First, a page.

Chris Petit is a fascinating writer. His political novels are always personal stories but with a wider focus. Whether they’re the historical he’s known for or spy thrillers like Ghost Country, his books touch on the state of the nation. Sounds intense, even demanding, and they are, but worth it too. Since The Psalm Killer in 1999, which explored the troubles in Northern Ireland, Petit’s narratives have blurred the boundaries between the immediate story and the wider cause and effect. In Ghost Country, Charlotte Waites is on a personal journey to uncover a killer and navigate the aftermath of a massive intelligence failure. Again, the emotional heart of the novel is inextricably linked to factors in society and historical events.
Charlotte is spending a few days with her father over Christmas. They have never discussed his career in military intelligence, she’s never even asked if he was behind her getting a job in the SIS after university. Returning to the Analysis and Data Department at GCHQ in Cheltenham, Charlotte has a new boss. Hopkins is a bully and rumours of redundancies fill the air. Charlotte is asked to assess a death threat to Michael McCavity, a secretary of state. On investigation it doesn’t seem credible.
The problem is that McCavity is then assassinated on a London street near his home in broad daylight.
National security is a high stakes game and it appears Charlotte dropped the ball. The potential ramifications for her career are catastrophic. Hopkins is already rewriting the departmental narrative to avoid any blame. Whitehall departments are similarly working to dodge culpability. Could Charlotte have prevented the assassination of a government minister by taking this threat more seriously? Hindsight is a wonderful thing. Hundreds of pieces of information cross her desk every day. Now with everyone picking over the bones of what happened and coming up with theories and suspects, this is a matter of survival for Charlotte.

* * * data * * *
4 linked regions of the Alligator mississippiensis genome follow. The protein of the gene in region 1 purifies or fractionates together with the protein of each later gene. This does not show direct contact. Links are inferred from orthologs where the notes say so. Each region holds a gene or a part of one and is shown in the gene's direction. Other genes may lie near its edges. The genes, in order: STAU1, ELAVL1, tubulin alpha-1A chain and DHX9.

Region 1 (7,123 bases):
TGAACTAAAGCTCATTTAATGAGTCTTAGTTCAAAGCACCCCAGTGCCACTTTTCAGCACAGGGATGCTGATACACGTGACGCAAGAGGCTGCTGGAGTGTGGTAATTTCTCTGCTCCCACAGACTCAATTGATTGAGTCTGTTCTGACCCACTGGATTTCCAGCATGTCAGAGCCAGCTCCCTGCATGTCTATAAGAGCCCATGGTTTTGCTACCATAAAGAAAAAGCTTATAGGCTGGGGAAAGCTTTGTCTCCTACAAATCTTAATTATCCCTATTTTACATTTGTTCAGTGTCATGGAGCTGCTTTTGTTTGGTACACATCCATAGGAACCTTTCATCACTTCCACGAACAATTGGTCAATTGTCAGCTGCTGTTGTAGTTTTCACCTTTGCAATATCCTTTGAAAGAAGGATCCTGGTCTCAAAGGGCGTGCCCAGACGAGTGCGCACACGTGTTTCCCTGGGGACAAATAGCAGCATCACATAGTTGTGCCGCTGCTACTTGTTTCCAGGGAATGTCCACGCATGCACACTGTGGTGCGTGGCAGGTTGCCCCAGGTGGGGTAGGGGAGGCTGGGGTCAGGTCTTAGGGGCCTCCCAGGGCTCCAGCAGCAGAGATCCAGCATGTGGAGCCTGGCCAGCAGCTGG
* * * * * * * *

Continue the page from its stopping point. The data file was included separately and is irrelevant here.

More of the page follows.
Initially the investigation focuses on Islamist terror groups. The Metropolitan Police, government agencies and the security services are interested in marking their territory. There are bigger budgets to be had for success. Charlotte’s failing is exposed but contrary to expectation she is given a role in the inquiry, taken under the wing of a powerful Whitehall mandarin, Moffat, who doesn’t seem to mind the stigma attached to his new protégé.
Moffat says Charlotte’s knowledge of the politician’s life and his connections to organisations capable of this kind of brazen act of terrorism is invaluable. McCavity could have been a target for a number of reasons. He was outspoken on Iraq, Afghanistan, Brexit and immigration, and had links to a Russian oligarch. Plus there are the nasty rumours of child abuse. The assassin even used the Russian’s house as a firing point to gun down McCavity.
When Charlotte weighs up the usual suspects terror threats they don’t add up and leads take some unexpected turns. Only a journey into the past – Ghost Country –will provide answers. But the truth behind the killing may lie closer to home than she ever imagined. Charlotte wonders who she can trust, she knows she has to watch her back but who is really pulling the strings behind the scenes? Hopkins wants to know what’s going on with Moffat and Charlotte wants to avoid getting caught up between the two bosses.
Charlotte draws up a list of suspects with the skills to pull off this kind of assassination. That leads to old soldiers rather than jihadis. One of them is an old contact of Charlotte’s and she’s sent to Northern Ireland to track him down. What she finds is eye opening, both personally and professionally, and it’s no longer just her career in danger. Then there’s the question of where her father’s past fits into the picture.
The key question is: who benefits from McCavity’s death? There are no easy answers and this labyrinthian affair involves everything from the Troubles to our current political woes. For Charlotte it’s about living up to her father’s legacy and coming to understand that his past is a fraught affair. Subtly, a personal tale begins to reflect the wider issues in British society, the weight of history and whether the truth is ever attainable. No storyline is free of vested interest and alternative narratives abound.
As Mick Herron uses satire to comment on government, the lack of values, the corruption of the individual in a crumbling society Petit achieves the same in his dark fiction. Here is an author interested in the psychology of organisations and people, the way in which one subsumes the other. It’s a bleak – but who can say unrealistic? – view of the world.
This is a complex thriller but we are subtly drawn into the layered story. Ghost Country is elegantly constructed and gripping, both emotionally and intellectually. Chris Petit’s novels have always been original and thought provoking, none more so than Ghost Country. There’s a touch of le Carré, a dash of Greene. This is a superior literary thriller.
Simon & Schuster
CFL Rating: 5 Stars